While much is changing in Windows 8, the changes related to Group Policy are more modest. One of these modest changes is in the Resultant Set of Policy (RSoP) functionality, exposed through the Group Policy Results Wizard in GPMC. This wizard was always my first “go-to” tool when trying to troubleshoot GP Processing problems, and they’ve made it more useful in Windows 8.
The first thing you’ll notice is that the Summary tab on RSoP is completely different, as shown here:
The Summary tab is a troubleshoot assistant that gives you clue as to where problems may lie during the last GP processing cycle on the targeted machine. In the case of the screenshot above, it shows any errors during computer or users processing. And, if you click on the errors link (I have 9 errors for Computer processing) it displays a window that contains all of the GP operational event log errors from that remote system related to this failure!
For more benign errors, such as what link speed was detected and that the OU where my computer and user reside have the block inheritance flag set, they mark them in yellow and link out to MS KB articles related to that topic. This is far more useful for quick troubleshooting than the sometimes obscure “Component Status” information given in previous versions of RSoP.
If you click on the Details tab within Group Policy Results, you’ll notice that they’ve combined what used to be in the Summary tab in previous versions with the Settings tab–providing component status along with the actual settings that should have been delivered to user and computer. However, you will note some interesting additions, as shown below:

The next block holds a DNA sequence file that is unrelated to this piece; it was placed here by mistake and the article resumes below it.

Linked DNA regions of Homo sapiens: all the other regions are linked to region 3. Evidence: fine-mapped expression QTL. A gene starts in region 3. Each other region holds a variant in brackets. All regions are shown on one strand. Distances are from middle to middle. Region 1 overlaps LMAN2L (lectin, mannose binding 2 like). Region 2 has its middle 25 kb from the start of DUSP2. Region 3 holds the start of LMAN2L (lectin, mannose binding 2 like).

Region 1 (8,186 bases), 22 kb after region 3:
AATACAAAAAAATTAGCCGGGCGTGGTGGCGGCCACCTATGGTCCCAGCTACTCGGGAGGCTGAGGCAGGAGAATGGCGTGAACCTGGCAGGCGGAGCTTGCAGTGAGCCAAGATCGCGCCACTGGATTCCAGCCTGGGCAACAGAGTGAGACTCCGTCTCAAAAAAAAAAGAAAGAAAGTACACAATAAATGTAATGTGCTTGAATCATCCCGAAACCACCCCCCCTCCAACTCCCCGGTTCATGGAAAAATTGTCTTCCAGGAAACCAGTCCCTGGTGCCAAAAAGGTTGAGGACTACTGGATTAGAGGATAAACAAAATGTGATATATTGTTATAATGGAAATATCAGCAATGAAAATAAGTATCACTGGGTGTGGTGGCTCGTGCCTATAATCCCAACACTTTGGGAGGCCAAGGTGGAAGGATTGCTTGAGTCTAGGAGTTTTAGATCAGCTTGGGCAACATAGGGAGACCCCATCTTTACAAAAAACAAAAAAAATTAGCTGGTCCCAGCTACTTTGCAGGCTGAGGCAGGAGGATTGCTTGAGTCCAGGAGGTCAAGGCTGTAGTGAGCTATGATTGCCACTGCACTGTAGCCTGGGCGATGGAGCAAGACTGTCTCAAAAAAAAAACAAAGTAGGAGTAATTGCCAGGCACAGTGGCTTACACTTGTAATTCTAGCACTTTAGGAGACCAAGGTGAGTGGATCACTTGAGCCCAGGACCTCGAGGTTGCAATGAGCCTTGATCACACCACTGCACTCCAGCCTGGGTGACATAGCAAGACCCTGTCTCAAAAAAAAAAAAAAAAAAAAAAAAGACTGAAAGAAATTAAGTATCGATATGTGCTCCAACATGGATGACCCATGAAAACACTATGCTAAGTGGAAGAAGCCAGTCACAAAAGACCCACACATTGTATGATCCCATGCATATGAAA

Notably, they now include the time taken for each Client Side Extension to run. As you’ll notice in the figure above, they also provide more detailed information when either Core processing (the part of the GP Processing cycle that reads AD to determine which GPOs apply) or Client Side Extension (CSE) processing fails. If you click one of the “Last Process Time” entries, a useful dialog pops up with additional information about the processing cycle, including whether it was background or foreground, whether loopback was enabled on the computer, and which DC was used to process policy (see Figure below)!
Great stuff and very similar to what we return in our own PowerShell-based Group Policy Health Cmdlet. Finally, if you click a “View Log” Link within one of the component status items, the filtered view of the GP Operational Log on that system related to that CSE or Core processing event will appear, showing you all events related to the success or failure of the component. Double-cool!
You might wonder if all this new goodness is available against downlevel versions of Windows. The answer is, “kinda” :). For example, the Summary data that shows existing and possible problems works as expected on Win7 targets, for example. However, the individual CSE timings are not exposed in those downlevel OS versions because they simply aren’t logged before Windows 8. Not terrible but something to keep in mind.
You might also ask if GPResult.exe–the command line version of RSOP–includes these new features. Alas, it does not appear to. In testing I did with the version on Windows 8 Consumer Preview, GPResult seems to return the same data is always did. That’s too surprising since some of the data in the GPMC version is context-specific to a GUI. But still it would have been nice if some of the timings data would get returned through gpresult.exe. Since this is a beta, who knows how it may change before RTM.
Finally, you may also wonder if the PowerShell version of RSOP–Get-GPResultantSetOfPolicy— also supports these new data. Interestingly enough–it does seem to support most of the new data presented in the GUI, including timings for each CSE or Core Processing, as well as the event details associated with the GP Processing event. The Summary screen information does not appear to be captured anywhere in the output of the cmdlet, which I expected, as it’s probably analyzed within the GUI rather than collected as part of RSoP data. Nevertheless the cmdlet does seem to have the important pieces wired in, which is good for those of us who are command-line junkies.
Overall, I think Microsoft made some good improvements to RSoP in Windows 8, and I hope you find them useful once you start deploying this version of the OS!